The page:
When clinical psychologist Sallee McLaren wrote an article suggesting women were partly to blame for domestic violence, I couldn’t help but think (again!) that can’t men just stop punching women? Julia Baird writes.
Blaming victims of domestic violence is both repugnant and idiotic.
It is also dangerous. Telling women – and men who are also victims – that they are to blame for attacks and assaults on them only perpetuates the idea that they should suffer quietly, not report it, and that if they are good girls it will stop.
In short, it could lead to death.
And yet the belief stubbornly persists that there are things women do or don’t do that encourage or even force men to beat or rape them, or that simply prevent men from making a basic choice not to be brutal. For centuries we have accused women of somehow silently provoking men to attack them, by the way they are walking, how they are talking, what they are wearing, or some such.
Even suffragettes were sexually assaulted when they picketed for the vote for women: this, they were told, was their fault.
This week, an article by a clinical psychologist, Dr Sallee McLaren, somehow managed to be published in The Age despite the fact that she nonsensically estimated women are to blame for 50 per cent of incidents of domestic violence.
There is no data to back this up, it appears to be simply statistical guesswork. (McLaren’s bio identifies her as an expert in anxiety and depression, not abuse and violence, although she says these matters come up frequently in her work.)
While stressing that morally, the perpetrator is always at fault, she argues that if women don’t challenge a man’s anger early in a relationship, he will come to see it as acceptable and it will worsen. First, it is 4/10 anger, then 6/10.
“Before you know it, he has reached 9/10 and he is smacking her head into the wall and calling her a “fucking c—“. She continues: “While, of course, there is never any excuse for being violent towards a partner, she has nonetheless contributed 50 per cent to how this domestic violence situation came to be.”
Hmmmm. How this was calculated was a mystery, and the illogic is stark. Many women do not protest due to fear of escalation – an escalation that can happen in a minute, not gradually over months. You can hardly view the women in these awful, often paralysing situations as wishing the violence to continue, or condoning it with silence.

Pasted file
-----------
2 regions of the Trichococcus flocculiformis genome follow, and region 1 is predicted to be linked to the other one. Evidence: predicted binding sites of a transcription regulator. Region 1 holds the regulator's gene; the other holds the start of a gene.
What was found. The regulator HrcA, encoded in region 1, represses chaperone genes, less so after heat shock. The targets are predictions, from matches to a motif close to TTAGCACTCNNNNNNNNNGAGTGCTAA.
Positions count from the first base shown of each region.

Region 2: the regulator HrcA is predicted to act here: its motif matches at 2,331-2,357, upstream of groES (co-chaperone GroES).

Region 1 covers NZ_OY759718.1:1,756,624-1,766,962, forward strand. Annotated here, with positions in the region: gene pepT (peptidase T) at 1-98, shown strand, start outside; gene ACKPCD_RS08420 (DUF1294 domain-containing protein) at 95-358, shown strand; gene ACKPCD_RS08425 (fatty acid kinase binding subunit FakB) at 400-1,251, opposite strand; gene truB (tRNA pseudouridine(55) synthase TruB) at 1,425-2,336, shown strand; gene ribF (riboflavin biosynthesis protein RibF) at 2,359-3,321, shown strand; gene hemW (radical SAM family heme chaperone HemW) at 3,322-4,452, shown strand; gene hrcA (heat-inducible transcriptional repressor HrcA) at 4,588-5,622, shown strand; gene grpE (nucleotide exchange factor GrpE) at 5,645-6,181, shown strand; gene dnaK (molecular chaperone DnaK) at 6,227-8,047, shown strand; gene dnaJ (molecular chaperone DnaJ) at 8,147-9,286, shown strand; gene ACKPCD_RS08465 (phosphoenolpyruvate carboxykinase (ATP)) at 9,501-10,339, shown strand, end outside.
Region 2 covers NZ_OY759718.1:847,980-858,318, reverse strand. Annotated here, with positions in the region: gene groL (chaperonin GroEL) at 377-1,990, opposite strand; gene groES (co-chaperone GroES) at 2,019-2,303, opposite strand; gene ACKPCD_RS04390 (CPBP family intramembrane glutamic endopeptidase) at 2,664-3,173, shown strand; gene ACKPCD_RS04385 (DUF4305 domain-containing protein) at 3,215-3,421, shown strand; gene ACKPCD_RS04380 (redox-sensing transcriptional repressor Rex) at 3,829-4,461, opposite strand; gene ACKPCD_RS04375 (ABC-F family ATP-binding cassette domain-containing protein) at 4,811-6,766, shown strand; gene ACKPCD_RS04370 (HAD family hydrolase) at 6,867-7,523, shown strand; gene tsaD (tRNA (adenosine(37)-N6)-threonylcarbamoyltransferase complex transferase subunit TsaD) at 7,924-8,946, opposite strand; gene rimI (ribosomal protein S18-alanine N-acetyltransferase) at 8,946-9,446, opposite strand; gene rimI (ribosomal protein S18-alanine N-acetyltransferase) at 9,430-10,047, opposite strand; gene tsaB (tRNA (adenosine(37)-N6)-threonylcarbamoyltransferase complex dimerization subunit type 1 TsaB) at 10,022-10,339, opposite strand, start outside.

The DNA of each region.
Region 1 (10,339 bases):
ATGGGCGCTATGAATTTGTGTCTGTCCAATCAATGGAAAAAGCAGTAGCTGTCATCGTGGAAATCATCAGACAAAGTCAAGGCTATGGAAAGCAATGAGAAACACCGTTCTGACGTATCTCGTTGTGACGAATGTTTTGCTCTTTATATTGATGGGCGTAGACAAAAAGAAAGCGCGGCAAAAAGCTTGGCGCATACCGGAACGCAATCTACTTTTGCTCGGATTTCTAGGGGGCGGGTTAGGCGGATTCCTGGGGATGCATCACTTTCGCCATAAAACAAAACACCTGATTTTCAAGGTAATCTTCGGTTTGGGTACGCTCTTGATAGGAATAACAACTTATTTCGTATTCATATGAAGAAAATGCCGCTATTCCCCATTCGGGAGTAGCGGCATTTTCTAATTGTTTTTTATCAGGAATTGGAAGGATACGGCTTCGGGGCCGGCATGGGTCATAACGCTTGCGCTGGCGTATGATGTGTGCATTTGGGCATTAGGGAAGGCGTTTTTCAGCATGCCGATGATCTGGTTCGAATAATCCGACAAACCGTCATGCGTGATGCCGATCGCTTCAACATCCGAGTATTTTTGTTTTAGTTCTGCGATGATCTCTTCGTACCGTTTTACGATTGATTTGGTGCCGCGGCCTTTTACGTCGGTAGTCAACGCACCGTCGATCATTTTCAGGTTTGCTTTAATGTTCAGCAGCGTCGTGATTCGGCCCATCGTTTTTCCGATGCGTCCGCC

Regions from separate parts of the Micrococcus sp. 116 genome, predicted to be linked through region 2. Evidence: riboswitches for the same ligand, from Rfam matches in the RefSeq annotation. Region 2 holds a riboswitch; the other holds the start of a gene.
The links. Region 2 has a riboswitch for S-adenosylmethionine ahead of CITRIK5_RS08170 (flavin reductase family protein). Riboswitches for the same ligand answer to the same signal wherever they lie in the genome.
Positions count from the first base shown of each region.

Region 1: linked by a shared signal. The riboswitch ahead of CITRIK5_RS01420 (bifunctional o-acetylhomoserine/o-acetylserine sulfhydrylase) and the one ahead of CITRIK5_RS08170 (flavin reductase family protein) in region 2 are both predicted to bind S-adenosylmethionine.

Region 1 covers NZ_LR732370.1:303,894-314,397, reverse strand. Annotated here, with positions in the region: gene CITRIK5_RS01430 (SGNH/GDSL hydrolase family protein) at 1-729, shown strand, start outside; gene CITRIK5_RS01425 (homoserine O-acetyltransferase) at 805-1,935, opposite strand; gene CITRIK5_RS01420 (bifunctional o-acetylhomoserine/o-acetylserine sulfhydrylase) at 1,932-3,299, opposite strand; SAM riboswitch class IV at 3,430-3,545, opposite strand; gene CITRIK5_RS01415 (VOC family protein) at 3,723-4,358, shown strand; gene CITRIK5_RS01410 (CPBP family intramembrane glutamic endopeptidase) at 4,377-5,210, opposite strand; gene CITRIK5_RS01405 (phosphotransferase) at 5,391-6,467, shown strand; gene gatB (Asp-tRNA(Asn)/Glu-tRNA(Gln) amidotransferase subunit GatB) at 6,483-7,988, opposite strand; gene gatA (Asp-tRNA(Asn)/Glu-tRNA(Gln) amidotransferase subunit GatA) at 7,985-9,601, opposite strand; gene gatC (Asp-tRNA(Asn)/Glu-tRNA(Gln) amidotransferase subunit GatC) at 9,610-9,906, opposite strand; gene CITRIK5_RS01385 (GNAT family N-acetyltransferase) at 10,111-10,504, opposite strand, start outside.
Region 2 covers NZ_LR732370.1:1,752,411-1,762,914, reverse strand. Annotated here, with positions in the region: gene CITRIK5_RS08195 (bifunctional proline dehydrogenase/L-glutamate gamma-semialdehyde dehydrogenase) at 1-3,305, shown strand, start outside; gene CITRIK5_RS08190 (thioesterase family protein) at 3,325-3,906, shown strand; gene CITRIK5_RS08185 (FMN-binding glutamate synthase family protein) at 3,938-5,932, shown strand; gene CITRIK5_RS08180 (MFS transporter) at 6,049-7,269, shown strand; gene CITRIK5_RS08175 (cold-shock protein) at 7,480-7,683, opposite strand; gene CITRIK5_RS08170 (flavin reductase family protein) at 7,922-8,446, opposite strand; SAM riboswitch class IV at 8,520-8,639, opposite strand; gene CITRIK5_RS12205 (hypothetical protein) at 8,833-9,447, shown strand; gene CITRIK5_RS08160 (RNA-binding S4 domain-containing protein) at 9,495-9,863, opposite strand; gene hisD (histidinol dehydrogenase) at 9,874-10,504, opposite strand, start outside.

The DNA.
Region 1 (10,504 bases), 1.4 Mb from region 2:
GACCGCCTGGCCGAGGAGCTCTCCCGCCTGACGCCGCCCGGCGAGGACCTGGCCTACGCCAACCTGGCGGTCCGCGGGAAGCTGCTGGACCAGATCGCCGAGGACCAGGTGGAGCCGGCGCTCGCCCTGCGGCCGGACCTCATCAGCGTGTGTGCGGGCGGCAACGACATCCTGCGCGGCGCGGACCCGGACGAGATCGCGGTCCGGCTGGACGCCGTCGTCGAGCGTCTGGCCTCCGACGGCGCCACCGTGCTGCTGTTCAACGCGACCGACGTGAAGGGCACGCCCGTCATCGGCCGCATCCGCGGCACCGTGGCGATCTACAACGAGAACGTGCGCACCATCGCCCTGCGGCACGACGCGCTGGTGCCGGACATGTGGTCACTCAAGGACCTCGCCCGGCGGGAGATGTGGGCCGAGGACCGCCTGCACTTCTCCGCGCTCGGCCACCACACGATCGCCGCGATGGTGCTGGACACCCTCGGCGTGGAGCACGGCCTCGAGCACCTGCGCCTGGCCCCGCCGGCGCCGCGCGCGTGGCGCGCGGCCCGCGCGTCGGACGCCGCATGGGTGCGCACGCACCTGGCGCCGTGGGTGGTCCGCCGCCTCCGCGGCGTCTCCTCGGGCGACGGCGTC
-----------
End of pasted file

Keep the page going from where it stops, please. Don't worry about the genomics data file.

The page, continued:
As Phil Bradshaw from Naremburn sensibly put it: “Here’s an alternative theory to Sallee McLaren’s disgraceful exercise in victim blaming. Men could stop punching women.”
Bravo, Phil. And yet isn’t this obvious?
Empowering women to leave is entirely different to blaming them for their bruises. And yet oddly enough, the more we are talking about domestic violence, the more ugly rationales for it seem to emerge.
What we are fighting against is the normalisation of violence. And what we need to do is not just expose assaults when they happen, but the diabolical excuses we make for them, and the leniency with which we respond to them. It is part of our cultural fabric. In March, the former partner of Nick Stevens, a former player for Port Adelaide Football Club, testified in court that he had threatened to kill her, slamming her head against the kitchen tiles on one occasion and a brick wall on another.
In April, Country Rugby League Player Sean Scott smashed the side of his girlfriend’s head with a beer glass. He was stood down “indefinitely”, which then became only three weeks. Less than a month!
Last year, ESPN host Stephen Smith suggested women try to learn as much as they could about “elements of provocation”, while discussing the two-game suspension of an American football star for knocking his fiancée unconscious. He was forced to apologise and was suspended for a week. Whoopi Goldberg backed him up though, arguing a short woman who hit a tall man could not be surprised if he hit her back, if she’s “the last thing he wants to deal with that day”. Women needed to be taught, she said, that men do not “have this chivalry thing still with them”. Right then. It’s either chivalry or assault?
Author of Bad Feminist, Roxanne Gay, responded perfectly.
Smith’s bullshit was galling on so many levels but for women, this is not a new message. Our job, throughout our lives is to not provoke men into beating us, raping us, cat calling us, whatever. Men, so many people would have us believe, simply cannot control themselves so it is our job, as women, to not only live our own lives but make sure men don’t hurt us…
Some pundits have said that Rice’s wife, then fiancée, struck him and he was simply defending himself. He has the right to defend himself but I am unclear as to when self-defense becomes knocking a woman unconscious. I am particularly unclear about how a professionally trained NFL football player who outsizes his partner significantly, cannot make a different choice.
According to the important Counting Dead Women project, 36 women have died in Australia this year as a result of violence.
It is important to flush out, dissect, and then discredit arguments like McLaren’s, mostly because they are not unusual. According to the VicHealth survey, one in five Australians think women are partly to blame for rape if they are drunk. Almost one in four thinks domestic violence can be excused if the man cannot control his anger or is sorry. Those most likely to blame the victims were young men.
As VicHealth CEO Jerril Rechter said:
A culture that excuses rape and violence is one that allows it to happen. Violence is a choice, not an instinct, and it is never excusable.
Unfortunately, this is something we need to state over and over: maybe men could stop punching women.